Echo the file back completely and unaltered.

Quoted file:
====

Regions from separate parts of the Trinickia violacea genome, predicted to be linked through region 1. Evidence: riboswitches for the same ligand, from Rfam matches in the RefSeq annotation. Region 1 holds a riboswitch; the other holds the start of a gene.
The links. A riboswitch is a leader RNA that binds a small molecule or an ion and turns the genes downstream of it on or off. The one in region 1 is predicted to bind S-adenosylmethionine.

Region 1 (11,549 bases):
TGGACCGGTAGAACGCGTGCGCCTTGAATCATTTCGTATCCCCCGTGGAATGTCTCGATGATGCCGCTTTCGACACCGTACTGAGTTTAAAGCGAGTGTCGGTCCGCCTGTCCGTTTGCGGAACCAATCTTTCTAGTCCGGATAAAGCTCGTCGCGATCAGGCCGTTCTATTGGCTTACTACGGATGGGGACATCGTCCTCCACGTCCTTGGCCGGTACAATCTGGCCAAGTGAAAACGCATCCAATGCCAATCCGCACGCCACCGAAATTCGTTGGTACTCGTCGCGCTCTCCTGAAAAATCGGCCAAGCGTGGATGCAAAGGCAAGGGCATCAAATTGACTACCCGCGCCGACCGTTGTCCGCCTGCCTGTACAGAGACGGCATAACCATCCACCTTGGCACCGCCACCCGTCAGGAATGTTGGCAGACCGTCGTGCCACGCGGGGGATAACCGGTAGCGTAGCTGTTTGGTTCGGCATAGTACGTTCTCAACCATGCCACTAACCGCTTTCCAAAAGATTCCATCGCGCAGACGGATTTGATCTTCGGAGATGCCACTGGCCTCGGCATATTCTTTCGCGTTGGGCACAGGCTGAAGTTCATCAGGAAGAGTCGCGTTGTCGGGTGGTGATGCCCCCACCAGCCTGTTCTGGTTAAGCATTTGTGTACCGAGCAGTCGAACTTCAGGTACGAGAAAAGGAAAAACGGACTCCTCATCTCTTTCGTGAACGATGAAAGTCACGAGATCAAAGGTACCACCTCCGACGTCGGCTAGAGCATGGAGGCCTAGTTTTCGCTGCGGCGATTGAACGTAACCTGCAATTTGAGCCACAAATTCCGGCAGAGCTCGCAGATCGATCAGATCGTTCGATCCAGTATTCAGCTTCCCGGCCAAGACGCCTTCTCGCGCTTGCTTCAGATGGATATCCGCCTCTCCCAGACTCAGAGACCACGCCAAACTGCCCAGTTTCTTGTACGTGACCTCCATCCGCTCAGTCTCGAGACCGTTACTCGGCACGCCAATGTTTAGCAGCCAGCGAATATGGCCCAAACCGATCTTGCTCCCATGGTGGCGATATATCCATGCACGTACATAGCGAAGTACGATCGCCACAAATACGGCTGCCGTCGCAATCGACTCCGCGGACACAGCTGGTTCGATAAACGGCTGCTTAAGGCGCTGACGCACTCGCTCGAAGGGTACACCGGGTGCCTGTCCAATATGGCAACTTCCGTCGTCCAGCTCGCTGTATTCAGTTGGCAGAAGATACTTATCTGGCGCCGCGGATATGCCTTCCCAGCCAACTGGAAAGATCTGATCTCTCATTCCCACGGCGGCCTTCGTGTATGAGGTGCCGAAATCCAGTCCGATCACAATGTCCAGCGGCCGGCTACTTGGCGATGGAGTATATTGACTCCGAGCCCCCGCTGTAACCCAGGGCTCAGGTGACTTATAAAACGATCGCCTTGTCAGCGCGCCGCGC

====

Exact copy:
Regions from separate parts of the Trinickia violacea genome, predicted to be linked through region 1. Evidence: riboswitches for the same ligand, from Rfam matches in the RefSeq annotation. Region 1 holds a riboswitch; the other holds the start of a gene.
The links. A riboswitch is a leader RNA that binds a small molecule or an ion and turns the genes downstream of it on or off. The one in region 1 is predicted to bind S-adenosylmethionine.

Region 1 (11,549 bases):
TGGACCGGTAGAACGCGTGCGCCTTGAATCATTTCGTATCCCCCGTGGAATGTCTCGATGATGCCGCTTTCGACACCGTACTGAGTTTAAAGCGAGTGTCGGTCCGCCTGTCCGTTTGCGGAACCAATCTTTCTAGTCCGGATAAAGCTCGTCGCGATCAGGCCGTTCTATTGGCTTACTACGGATGGGGACATCGTCCTCCACGTCCTTGGCCGGTACAATCTGGCCAAGTGAAAACGCATCCAATGCCAATCCGCACGCCACCGAAATTCGTTGGTACTCGTCGCGCTCTCCTGAAAAATCGGCCAAGCGTGGATGCAAAGGCAAGGGCATCAAATTGACTACCCGCGCCGACCGTTGTCCGCCTGCCTGTACAGAGACGGCATAACCATCCACCTTGGCACCGCCACCCGTCAGGAATGTTGGCAGACCGTCGTGCCACGCGGGGGATAACCGGTAGCGTAGCTGTTTGGTTCGGCATAGTACGTTCTCAACCATGCCACTAACCGCTTTCCAAAAGATTCCATCGCGCAGACGGATTTGATCTTCGGAGATGCCACTGGCCTCGGCATATTCTTTCGCGTTGGGCACAGGCTGAAGTTCATCAGGAAGAGTCGCGTTGTCGGGTGGTGATGCCCCCACCAGCCTGTTCTGGTTAAGCATTTGTGTACCGAGCAGTCGAACTTCAGGTACGAGAAAAGGAAAAACGGACTCCTCATCTCTTTCGTGAACGATGAAAGTCACGAGATCAAAGGTACCACCTCCGACGTCGGCTAGAGCATGGAGGCCTAGTTTTCGCTGCGGCGATTGAACGTAACCTGCAATTTGAGCCACAAATTCCGGCAGAGCTCGCAGATCGATCAGATCGTTCGATCCAGTATTCAGCTTCCCGGCCAAGACGCCTTCTCGCGCTTGCTTCAGATGGATATCCGCCTCTCCCAGACTCAGAGACCACGCCAAACTGCCCAGTTTCTTGTACGTGACCTCCATCCGCTCAGTCTCGAGACCGTTACTCGGCACGCCAATGTTTAGCAGCCAGCGAATATGGCCCAAACCGATCTTGCTCCCATGGTGGCGATATATCCATGCACGTACATAGCGAAGTACGATCGCCACAAATACGGCTGCCGTCGCAATCGACTCCGCGGACACAGCTGGTTCGATAAACGGCTGCTTAAGGCGCTGACGCACTCGCTCGAAGGGTACACCGGGTGCCTGTCCAATATGGCAACTTCCGTCGTCCAGCTCGCTGTATTCAGTTGGCAGAAGATACTTATCTGGCGCCGCGGATATGCCTTCCCAGCCAACTGGAAAGATCTGATCTCTCATTCCCACGGCGGCCTTCGTGTATGAGGTGCCGAAATCCAGTCCGATCACAATGTCCAGCGGCCGGCTACTTGGCGATGGAGTATATTGACTCCGAGCCCCCGCTGTAACCCAGGGCTCAGGTGACTTATAAAACGATCGCCTTGTCAGCGCGCCGCGC